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CAJJ.J.U. J.VJJ. IUJLO JJJ. J.J.J.UJ-|JCUI. v j.nji.i^uJ.v^J.J. u±i.\j tuigji^iii^iiu ^J. uiivy VJVUJ.J.J--/ j.u u-J r^v^wv^..ii~ >^
when y = \l>. Hence
If cos #* /t)QN
' ...................... (28)
Also <f> = wdz = Wz + /3~l If sin $z . cos [j3y \/( W*/a2 - 1)},
= -. -
dz - --------
-™. -r - -------- — -
W) \dyjy, /3W
so that the retardation is greatest at the places where v\ is least, that is where the jet is narrowest. This is in agreement with observation, since the places of maximum retardation act after the manner of a convex lens. Although a complete theory of the optical effects in the case of a symmetrical jet is lacking, there seems no reason to question Emden's opinion that they are natural consequences of the constitution of the jet.
•But although many features are more or less perfectly explained, we are far from anything like a complete mathematical theory of the jet escaping from high pressure, even in the simplest case. A preliminary question is — are we justified at all in assuming the adiabatic law as approximately governing the expansions throughout ? Is there anything like the " bore " which forms in front of a bullet advancing with a velocity exceeding that of sound ? * It seems that the latter question may be answered in the negative, since here the passage of air is always from a greater to a less pressure, so that the application of the adiabatic law is justified. The conditions appear to be simplest if we suppose the nozzle to end in a parallel part within which the motion may be uniform and the velocity that of sound. But even then there seems to be no reason to suppose that this state of things terminates exactly at the plane of the mouth. As the issuing gas becomes free from the constraining influence of the nozzle walls, it must begin to expand, the pressure at the boundary suddenly falling to that of the environment. Subsequently vibrations must set in; but the circumstances are not precisely those of Prandtl's calculation, inasmuch as the variable part of the velocity is not small in comparison with the difference between the mean velocity and that of sound. It is scarcely necessary to call attention to the violence of the assumption that viscosity may be neglected when a jet moves with high velocity through quiescent air.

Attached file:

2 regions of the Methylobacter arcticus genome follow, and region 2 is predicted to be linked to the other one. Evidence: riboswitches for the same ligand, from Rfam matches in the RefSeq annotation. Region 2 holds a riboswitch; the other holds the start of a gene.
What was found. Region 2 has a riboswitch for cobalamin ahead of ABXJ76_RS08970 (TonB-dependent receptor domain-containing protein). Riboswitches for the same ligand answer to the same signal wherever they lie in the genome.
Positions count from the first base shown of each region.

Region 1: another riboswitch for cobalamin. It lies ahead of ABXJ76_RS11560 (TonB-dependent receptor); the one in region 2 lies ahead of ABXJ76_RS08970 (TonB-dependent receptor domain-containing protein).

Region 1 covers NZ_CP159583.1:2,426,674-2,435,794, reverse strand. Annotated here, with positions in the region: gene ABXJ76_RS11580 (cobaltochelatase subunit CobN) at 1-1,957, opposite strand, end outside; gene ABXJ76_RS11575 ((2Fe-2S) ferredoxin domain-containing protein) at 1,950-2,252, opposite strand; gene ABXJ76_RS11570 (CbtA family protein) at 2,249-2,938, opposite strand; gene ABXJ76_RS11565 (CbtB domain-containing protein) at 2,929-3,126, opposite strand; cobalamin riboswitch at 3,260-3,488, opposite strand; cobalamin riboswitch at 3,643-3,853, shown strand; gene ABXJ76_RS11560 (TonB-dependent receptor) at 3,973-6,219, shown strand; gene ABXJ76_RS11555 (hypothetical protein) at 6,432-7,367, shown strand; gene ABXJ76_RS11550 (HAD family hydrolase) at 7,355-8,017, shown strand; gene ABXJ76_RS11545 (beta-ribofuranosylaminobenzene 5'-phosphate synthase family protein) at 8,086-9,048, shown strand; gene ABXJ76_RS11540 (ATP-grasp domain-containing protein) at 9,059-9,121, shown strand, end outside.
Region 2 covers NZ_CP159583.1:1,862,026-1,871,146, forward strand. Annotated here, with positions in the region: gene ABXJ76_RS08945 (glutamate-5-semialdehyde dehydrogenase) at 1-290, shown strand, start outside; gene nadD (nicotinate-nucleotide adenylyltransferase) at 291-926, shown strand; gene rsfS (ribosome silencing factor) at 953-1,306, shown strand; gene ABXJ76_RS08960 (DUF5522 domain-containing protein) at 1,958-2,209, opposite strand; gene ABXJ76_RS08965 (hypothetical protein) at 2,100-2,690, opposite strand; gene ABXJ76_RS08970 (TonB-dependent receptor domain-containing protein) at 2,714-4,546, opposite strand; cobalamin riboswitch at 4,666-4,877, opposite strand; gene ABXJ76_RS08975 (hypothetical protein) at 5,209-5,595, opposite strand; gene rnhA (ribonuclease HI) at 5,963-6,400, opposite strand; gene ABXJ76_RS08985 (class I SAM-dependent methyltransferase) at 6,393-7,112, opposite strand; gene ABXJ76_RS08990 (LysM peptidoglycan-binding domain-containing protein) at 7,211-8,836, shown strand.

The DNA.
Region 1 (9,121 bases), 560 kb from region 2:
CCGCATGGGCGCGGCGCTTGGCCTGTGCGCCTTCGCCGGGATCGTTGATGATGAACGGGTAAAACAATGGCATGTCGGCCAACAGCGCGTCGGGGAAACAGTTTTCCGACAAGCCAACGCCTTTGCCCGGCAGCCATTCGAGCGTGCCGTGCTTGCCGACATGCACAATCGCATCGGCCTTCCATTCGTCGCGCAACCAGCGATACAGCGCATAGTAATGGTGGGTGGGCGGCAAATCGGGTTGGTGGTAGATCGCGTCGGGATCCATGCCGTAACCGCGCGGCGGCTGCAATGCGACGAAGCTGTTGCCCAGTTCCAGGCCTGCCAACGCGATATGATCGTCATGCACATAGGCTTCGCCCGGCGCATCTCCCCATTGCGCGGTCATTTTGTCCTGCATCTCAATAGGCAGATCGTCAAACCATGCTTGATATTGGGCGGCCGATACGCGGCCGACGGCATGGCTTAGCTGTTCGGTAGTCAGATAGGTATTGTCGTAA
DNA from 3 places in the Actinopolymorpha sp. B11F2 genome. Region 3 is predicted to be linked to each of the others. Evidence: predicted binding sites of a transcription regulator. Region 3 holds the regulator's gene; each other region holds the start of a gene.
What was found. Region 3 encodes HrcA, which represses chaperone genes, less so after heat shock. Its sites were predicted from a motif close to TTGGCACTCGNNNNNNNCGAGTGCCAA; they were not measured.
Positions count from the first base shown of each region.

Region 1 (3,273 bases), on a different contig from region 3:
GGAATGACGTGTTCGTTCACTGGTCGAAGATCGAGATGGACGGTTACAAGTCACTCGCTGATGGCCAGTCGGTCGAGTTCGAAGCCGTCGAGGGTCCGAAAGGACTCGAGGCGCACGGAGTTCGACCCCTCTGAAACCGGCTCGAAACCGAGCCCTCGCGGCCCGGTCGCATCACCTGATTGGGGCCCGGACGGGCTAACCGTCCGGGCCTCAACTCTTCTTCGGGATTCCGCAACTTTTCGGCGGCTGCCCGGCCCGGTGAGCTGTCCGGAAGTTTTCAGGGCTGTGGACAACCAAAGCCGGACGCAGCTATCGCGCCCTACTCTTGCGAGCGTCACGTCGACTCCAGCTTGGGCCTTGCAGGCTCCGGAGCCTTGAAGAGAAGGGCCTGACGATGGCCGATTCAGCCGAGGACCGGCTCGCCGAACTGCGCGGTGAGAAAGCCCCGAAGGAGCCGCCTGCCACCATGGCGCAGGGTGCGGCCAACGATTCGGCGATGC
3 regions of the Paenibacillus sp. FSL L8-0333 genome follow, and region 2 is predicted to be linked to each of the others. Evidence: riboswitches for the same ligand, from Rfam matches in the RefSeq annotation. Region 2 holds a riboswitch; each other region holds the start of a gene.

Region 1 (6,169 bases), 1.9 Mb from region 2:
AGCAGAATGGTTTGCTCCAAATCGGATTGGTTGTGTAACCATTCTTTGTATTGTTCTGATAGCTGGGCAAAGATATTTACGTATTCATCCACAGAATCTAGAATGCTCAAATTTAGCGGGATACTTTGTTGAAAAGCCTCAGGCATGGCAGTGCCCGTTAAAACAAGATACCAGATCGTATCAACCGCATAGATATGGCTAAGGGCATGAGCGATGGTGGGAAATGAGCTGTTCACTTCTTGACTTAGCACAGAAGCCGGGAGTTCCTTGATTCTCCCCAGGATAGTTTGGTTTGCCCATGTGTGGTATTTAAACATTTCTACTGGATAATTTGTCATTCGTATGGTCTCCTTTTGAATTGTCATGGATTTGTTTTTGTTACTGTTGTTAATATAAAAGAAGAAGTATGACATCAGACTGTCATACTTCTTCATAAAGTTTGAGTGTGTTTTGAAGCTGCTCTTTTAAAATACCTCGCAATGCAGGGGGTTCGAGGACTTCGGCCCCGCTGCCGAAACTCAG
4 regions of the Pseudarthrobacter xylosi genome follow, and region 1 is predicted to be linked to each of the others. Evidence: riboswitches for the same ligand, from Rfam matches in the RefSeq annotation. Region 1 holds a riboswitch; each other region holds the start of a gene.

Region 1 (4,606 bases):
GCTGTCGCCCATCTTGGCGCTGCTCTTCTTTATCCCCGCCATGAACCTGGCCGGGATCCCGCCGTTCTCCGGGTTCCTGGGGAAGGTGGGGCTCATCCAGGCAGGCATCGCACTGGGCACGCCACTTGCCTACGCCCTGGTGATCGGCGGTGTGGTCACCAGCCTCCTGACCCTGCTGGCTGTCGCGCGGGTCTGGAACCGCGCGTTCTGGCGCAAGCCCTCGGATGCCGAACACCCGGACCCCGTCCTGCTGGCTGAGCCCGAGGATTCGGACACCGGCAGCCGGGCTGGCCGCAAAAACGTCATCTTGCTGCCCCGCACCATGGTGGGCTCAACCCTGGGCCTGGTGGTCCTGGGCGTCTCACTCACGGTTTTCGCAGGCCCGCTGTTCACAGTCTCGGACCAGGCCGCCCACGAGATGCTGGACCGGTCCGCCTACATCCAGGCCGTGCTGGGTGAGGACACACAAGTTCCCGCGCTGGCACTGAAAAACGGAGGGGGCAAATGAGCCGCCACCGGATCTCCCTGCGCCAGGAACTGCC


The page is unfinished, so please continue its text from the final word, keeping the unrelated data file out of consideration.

* Proc. Roy. Soc. A, Yol. LXXXIV. p. 247 (1910); Scientific Papers, Vol. v. Art. 346, p. 608.tionary in space only when the stream moves with' the velocity of sound; but here the motion is not limited to one dimension, as is shown by the swellings between the disks. Indeed the propagation of any wave at all is inconsistent with uniformity of pressure within the jet.l as of the particles of fluid with each other, is more directly shewn by an experiment on the continuance of a column of mercury, in the tube of a barometer, at a height considerably greater than that at which it usually stands, on account oi the pressure of the atmosphere. If the mercury has been well boiled in the tube, it may be made to remain in contact with the closed end, at the height of 70 inches or more " (Young's Lectures, p. 626,1807). If the mercury be wet, boiling may be dispensed with and negative pressures of two atmospheres are easily demonstrated.